I listen to quite bit of classical but not exclusively. My brother however listens to nothing else but Classical and is picky about the right performance orchestra conductor etc not just the composer and the work. He settled on Qobus and is a big fan of the quality and whilst the search/organisation isn't perfect its the best around.
I am a Tidal customer , I listen to most types of music including classical.
The quality of sound is very up & down on Tidal, some of the Masters streams are good but there are also streams that purport to be CD quality that bear no comparison to the actual CD played thro the same DAC , Amp & speakers?
For instance I have just compared the Tidal stream of Jon Hopkins Opalescent which is flagged as CD quality on Tidal, to the CD played on a CXUHD disc transport connected via toslink to Lyngdorf amp & EM-ESL speakers and the difference is night & day.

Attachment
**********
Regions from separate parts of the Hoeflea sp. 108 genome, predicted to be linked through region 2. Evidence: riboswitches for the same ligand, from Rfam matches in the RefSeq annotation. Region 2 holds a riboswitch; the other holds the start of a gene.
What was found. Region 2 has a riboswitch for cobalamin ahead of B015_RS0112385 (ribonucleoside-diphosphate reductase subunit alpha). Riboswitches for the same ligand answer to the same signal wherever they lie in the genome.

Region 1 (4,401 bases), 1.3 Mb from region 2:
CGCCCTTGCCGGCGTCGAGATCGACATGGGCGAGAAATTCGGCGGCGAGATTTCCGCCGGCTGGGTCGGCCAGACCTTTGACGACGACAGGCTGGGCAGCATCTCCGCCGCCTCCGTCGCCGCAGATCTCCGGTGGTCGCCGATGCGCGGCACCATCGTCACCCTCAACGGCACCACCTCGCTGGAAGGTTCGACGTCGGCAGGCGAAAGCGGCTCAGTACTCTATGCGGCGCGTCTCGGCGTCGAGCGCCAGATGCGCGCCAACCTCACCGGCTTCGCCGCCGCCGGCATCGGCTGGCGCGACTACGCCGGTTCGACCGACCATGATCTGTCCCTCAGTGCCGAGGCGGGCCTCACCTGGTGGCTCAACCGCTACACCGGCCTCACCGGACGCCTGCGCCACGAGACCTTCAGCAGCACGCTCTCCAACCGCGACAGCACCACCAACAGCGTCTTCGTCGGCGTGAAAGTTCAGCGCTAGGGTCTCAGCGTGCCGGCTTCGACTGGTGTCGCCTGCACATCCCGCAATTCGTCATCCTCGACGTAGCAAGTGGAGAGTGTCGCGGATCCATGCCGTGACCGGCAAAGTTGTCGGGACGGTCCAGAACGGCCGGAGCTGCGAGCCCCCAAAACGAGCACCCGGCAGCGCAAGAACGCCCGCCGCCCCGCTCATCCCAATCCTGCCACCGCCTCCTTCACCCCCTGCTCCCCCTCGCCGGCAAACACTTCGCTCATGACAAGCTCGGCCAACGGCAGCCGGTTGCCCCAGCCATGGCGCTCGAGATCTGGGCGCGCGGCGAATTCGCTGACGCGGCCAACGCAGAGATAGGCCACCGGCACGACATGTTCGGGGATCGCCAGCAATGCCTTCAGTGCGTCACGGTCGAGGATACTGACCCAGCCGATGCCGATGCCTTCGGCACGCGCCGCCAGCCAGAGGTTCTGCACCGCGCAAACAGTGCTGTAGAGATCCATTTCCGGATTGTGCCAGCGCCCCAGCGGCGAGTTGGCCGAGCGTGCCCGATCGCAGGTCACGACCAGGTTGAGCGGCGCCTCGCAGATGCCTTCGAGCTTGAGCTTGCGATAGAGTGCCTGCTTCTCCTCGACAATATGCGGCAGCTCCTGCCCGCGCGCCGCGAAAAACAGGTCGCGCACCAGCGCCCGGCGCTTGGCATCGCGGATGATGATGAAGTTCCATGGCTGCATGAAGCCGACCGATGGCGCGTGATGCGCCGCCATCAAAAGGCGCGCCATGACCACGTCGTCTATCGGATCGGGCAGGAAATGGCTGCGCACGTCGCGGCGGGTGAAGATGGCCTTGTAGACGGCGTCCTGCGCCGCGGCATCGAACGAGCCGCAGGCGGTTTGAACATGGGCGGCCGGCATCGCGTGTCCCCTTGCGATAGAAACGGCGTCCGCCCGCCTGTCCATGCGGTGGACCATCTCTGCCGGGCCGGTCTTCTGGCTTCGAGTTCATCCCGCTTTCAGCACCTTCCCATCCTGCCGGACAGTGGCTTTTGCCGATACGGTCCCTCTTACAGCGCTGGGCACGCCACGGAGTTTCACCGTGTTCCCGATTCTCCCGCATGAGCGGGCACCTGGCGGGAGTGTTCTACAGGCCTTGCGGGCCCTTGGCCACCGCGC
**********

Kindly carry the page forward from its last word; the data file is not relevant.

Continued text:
Sounds very much like the Tidal stream was from a much lower res source originally.
I have also been a Qobuz user before & they appeared to be more focused on classical with more choice etc.
My verdict on Tidal for classical music fans.

Full price - definitely no.

Cheap trial - have a go. You might find a few things interesting.

It has answered one question for me: can Atmos add anything to classical music - yes. It's subtle (as is 5.1) but it can bring me a little closer to my ideal of closing my eyes and imaging that the players really are in front of me. However, there is only a little classical music with Atmos. The Beethoven symphonies are there which is a good start but although they have Atmos, the quality is otherwise disappointing. There is a Sheku Atmos playlist. In this case, the quality is much better but it is not full works e.g. just one movement of a concerto. This is sufficient to judge whether Atmos can add anything but I am not going to pay for bits and pieces.